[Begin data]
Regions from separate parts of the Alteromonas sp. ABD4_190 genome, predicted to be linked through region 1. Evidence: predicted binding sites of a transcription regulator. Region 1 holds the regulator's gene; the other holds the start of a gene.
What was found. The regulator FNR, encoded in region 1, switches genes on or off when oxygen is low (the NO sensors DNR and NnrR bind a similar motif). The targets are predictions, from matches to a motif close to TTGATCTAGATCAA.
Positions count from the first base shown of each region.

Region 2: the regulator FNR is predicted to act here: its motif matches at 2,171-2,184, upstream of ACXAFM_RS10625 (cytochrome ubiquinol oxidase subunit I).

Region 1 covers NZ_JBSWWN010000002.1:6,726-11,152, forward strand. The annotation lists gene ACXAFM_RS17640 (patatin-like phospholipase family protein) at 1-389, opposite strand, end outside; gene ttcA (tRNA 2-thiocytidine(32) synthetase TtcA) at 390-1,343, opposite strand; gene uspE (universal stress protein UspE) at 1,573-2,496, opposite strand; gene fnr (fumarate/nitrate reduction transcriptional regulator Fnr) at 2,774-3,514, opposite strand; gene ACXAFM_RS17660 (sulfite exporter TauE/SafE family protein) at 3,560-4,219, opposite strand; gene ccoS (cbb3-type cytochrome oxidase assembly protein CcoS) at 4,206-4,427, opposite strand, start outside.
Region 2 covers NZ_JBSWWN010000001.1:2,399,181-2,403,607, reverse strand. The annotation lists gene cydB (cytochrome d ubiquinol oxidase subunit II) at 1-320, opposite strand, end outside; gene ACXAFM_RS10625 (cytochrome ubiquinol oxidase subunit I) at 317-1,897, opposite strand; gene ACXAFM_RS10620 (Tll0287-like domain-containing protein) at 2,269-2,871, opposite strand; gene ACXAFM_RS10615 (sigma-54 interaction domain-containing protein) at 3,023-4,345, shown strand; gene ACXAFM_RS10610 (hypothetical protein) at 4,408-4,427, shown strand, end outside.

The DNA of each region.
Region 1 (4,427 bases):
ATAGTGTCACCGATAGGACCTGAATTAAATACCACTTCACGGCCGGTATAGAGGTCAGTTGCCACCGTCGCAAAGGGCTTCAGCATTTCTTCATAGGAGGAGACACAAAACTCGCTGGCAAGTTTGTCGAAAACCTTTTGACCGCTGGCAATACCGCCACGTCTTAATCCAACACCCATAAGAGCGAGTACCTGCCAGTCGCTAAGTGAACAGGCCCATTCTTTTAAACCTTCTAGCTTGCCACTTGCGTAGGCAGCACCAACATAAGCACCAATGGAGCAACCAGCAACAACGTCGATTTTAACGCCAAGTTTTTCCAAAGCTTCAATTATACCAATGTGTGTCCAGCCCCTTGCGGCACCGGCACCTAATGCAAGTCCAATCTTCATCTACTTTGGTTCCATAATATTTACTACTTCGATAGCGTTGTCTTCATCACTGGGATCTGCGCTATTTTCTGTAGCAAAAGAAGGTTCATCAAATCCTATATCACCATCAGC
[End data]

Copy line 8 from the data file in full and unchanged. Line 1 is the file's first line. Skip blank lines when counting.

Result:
Region 1 (4,427 bases):